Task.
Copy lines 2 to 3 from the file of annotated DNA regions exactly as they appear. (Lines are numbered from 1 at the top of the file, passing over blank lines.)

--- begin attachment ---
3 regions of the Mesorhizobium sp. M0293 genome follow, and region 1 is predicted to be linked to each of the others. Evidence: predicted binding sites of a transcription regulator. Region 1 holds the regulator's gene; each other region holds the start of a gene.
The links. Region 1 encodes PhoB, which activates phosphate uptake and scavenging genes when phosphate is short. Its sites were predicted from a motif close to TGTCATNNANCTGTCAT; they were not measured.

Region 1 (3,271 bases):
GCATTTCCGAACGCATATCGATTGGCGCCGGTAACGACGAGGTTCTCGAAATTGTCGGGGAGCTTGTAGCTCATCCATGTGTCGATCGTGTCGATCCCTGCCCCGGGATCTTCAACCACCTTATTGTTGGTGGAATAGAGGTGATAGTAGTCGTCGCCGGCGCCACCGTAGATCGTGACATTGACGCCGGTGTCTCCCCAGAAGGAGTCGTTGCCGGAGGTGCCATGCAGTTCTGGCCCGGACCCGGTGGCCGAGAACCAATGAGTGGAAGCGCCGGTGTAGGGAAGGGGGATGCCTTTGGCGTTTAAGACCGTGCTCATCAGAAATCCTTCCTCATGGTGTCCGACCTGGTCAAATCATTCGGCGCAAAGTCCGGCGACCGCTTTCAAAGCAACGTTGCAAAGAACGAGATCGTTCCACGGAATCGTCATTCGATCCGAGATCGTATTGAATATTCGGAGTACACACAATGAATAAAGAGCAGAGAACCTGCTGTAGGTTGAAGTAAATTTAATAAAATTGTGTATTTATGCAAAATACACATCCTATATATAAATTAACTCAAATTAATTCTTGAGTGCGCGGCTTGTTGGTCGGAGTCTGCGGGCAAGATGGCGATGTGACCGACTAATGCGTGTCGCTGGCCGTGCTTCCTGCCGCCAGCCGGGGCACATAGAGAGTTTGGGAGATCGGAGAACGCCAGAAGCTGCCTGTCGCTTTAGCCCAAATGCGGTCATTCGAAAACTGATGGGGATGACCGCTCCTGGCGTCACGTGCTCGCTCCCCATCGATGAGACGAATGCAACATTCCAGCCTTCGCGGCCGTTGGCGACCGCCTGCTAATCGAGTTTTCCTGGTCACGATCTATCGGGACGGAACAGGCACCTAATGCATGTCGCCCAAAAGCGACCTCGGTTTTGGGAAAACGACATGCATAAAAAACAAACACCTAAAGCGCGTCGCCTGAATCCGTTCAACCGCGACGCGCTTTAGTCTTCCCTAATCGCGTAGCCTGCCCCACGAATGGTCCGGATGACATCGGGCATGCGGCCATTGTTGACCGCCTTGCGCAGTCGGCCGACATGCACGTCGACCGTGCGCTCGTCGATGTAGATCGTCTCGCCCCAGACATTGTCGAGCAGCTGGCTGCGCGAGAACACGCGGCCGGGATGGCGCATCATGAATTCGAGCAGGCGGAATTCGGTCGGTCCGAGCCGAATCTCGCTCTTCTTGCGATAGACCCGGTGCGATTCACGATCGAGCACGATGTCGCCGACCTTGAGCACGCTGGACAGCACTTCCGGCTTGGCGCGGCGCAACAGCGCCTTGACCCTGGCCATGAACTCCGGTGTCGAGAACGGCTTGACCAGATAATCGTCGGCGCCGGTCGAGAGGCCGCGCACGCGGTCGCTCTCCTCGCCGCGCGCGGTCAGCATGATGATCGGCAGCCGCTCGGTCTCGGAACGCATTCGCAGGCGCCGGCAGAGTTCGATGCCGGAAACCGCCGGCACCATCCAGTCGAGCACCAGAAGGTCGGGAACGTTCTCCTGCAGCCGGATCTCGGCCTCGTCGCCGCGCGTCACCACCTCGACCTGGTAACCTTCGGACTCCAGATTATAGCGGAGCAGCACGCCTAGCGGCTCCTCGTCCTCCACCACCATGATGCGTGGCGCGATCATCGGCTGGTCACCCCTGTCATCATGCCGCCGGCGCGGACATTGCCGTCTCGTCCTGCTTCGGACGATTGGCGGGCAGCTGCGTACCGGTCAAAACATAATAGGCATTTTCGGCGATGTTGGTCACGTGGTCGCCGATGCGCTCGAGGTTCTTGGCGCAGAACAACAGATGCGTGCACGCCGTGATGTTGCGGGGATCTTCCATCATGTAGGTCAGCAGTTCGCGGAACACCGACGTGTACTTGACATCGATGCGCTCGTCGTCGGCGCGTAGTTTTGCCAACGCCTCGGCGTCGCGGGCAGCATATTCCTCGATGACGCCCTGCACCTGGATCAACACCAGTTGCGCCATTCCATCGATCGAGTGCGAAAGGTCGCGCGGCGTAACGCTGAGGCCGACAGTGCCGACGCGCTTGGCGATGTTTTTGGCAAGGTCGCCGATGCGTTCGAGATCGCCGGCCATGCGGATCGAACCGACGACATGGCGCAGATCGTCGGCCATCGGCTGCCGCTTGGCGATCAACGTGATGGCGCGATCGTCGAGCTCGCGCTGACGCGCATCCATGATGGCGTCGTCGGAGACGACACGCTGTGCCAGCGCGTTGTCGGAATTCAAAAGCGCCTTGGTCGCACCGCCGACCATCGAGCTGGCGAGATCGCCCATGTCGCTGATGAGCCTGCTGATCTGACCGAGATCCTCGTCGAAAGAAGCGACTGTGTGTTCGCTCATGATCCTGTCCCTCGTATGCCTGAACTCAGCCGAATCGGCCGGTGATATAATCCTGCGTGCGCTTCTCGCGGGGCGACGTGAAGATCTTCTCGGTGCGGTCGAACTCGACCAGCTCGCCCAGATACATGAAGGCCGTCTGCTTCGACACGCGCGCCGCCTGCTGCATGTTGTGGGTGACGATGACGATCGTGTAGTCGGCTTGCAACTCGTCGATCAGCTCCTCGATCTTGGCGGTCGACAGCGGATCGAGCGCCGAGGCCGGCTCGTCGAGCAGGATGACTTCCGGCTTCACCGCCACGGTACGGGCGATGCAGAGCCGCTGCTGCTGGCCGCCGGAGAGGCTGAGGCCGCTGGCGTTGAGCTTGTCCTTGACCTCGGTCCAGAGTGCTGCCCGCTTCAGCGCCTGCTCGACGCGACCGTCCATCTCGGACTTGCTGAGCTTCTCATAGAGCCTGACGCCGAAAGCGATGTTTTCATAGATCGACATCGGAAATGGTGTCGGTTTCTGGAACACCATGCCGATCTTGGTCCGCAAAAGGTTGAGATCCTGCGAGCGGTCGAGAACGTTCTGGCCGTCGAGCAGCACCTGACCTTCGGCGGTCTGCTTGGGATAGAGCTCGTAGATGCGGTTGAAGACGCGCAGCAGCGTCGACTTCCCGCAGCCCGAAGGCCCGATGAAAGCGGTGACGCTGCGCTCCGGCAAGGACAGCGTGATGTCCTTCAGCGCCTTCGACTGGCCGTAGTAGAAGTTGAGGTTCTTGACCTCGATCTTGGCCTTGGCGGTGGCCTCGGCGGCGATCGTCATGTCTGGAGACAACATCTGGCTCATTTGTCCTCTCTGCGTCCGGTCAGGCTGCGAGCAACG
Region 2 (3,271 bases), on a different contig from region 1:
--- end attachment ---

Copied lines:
The links. Region 1 encodes PhoB, which activates phosphate uptake and scavenging genes when phosphate is short. Its sites were predicted from a motif close to TGTCATNNANCTGTCAT; they were not measured.

Region 1 (3,271 bases):